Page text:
Monday, May 08, 2006 | Since 1999, fewer and fewer planes have used Lindbergh Field. No kidding. Traffic declined.
San Diego’s main airport hosted 222,354 takeoffs and landings in 1999. In 2005, however, the total for the year was lower: 220,210. (See the proof.)
Jeff Belden, a Northwest pilot, formerly of San Diego, calls this a “permanent lull in airport traffic” that he sees nationwide. Jack McGuire, a Boeing VP, explains that the planes are packed tighter now. Besides more seats, he said, roughly 80 percent are full today compared to about 60 percent a few years ago. This is why there are 2,000 commercial airplanes now parked on the desert, covered with tarps. (There must be some empty planes cruising around at night somewhere, since I’ve experienced plenty of 100% loads during daylight recently.)
Finally, the Official Airline Guide statistics back up this trend, showing a 5-percent decline in scheduled activity from Lindbergh since 1999.
Yet with millions of dollars allocated for public relations, educating San Diegans about our impending “airport crisis,” these basic facts were somehow misplaced.
All the same indicators, by the way, show passenger totals, with more crammed into each fuselage, growing by less than 2% per year through this span. Booming, eh?
This all can change, of course. If terrorist acts don’t ever occur again, that could help air travel recover. But Osama’s still on the loose. Way more important: Maybe we’ll stumble across some vast new oil fields, where we can drill, causing a drop in fuel prices. It could happen.
And if Internet usage drops, perhaps business travel might pick up again. So far, no hint of that, but maybe, just maybe.
Now that our officials have finished proposing Imperial County, March Air Force Base and Borrego Springs, and doing so with straight faces, the Miramar option almost started to look reasonable. Except the military isn’t buying it.
And more to the point, perhaps the only point, San Diego air traffic simply isn’t growing.
My favorite thing about San Diego is returning from trips. During descent, if seated on the left window, I gaze across the Mexican foothills first, then the Pacific, followed by Coronado and the bay, threading through downtown and landing. Stepping outside, the salt air brings me home and my pulse slows.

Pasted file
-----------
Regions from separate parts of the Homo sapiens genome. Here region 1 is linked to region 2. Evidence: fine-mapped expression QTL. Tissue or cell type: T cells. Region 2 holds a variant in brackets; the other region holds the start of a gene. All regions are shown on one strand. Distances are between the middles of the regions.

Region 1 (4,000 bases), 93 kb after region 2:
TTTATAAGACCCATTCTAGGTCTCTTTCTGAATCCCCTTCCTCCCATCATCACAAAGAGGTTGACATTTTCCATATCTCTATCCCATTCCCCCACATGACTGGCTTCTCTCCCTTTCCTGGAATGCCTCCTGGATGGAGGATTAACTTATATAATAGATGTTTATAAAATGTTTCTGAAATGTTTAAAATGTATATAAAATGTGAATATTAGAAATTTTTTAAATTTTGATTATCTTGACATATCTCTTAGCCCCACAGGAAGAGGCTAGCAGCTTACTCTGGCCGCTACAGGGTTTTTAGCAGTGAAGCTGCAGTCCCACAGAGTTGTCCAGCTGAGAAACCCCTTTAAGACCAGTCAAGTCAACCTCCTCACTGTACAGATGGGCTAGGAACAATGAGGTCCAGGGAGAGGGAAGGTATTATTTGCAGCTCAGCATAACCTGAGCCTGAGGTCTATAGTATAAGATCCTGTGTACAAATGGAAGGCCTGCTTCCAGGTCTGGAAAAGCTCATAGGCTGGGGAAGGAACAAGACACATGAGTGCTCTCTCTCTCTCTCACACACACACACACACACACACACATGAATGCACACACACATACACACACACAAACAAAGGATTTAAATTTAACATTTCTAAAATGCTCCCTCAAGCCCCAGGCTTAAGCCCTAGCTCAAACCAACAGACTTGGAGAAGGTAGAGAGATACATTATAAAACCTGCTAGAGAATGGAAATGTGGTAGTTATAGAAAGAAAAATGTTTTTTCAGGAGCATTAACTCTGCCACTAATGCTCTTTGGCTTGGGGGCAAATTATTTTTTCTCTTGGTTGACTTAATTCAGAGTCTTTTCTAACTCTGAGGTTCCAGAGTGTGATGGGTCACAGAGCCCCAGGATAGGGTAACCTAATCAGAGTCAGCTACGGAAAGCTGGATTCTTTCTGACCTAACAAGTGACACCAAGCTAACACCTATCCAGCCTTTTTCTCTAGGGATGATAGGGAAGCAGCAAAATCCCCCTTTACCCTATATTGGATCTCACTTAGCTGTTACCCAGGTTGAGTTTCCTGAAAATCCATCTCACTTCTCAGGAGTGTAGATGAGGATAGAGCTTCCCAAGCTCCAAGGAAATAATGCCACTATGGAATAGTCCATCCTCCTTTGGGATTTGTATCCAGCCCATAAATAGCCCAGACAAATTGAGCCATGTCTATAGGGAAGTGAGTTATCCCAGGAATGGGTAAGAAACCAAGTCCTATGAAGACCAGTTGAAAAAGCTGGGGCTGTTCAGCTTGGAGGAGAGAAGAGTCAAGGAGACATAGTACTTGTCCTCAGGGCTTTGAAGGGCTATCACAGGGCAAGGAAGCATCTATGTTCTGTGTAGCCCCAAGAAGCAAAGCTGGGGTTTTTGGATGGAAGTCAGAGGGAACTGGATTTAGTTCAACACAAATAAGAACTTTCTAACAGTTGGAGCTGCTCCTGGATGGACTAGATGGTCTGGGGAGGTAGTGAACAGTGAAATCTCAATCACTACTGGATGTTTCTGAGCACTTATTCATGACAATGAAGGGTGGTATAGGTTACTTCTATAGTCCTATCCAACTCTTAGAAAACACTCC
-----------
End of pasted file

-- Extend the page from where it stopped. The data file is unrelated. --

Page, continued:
Driving along the harbor, despite having lived here for decades, I still smile at the masts bobbing in the water, blue canvas and white hulls and the great park roadway alongside. Just ahead and to the right, the San Diego skyline sparkles.
Where else? Name another airport with that kind of breathless approach. Traffic’s generally busy but rarely jammed.
Let’s imagine the change if the Miramar impossibility were achieved. Coming in over the foothills, if we sit at a left window, the natural splendors of Tierra Santa and North Clairemont greet us. The world’s largest dealer, La Mesa RV, and Cubic’s fire training accent the vision.
Not so special, huh?
Passengers on the right see a blur of tilt-wall concrete buildings, the largest yellow steel building in the county, housing Mayflower, plus a blur of KFC, McDonalds, Taco Bell, Wendy’s, Burger King, ARCO, Shell, car dealers galore, the furniture pyramid and one gazillion mattress, tile, carpet and lamp stores.
Franchise city, ho-hum and no water.
The joys of 805 and I-15 traffic will be our visitors’ next exposure to San Diego. There’s merit to the point that North County growth has shifted the center of our population. Old merit.
Fifteen-thousand, four-hundred and seventy one people moved into San Diego County last year while 16,083 left. If you want to see growth, check downtown and Chula Vista in that same year, shifting the center back.
But none of this matters. Air traffic is down at Lindbergh. Anybody with a 10-year memory, who’s sat on the deck at Mr. A’s watching the planes stacked up for landings back then, and has repeated that recently has seen the difference. And the raw data proves it. Millions of dollars and thousands of hours went into studying and promoting this “problem.”
Did anybody check the traffic figures? Anybody?
Gary Sutton is a retired CEO. He’s the author of “Corporate Canaries…Avoid Business Disasters with a Coal Miner’s Secrets.” Feel free to email him at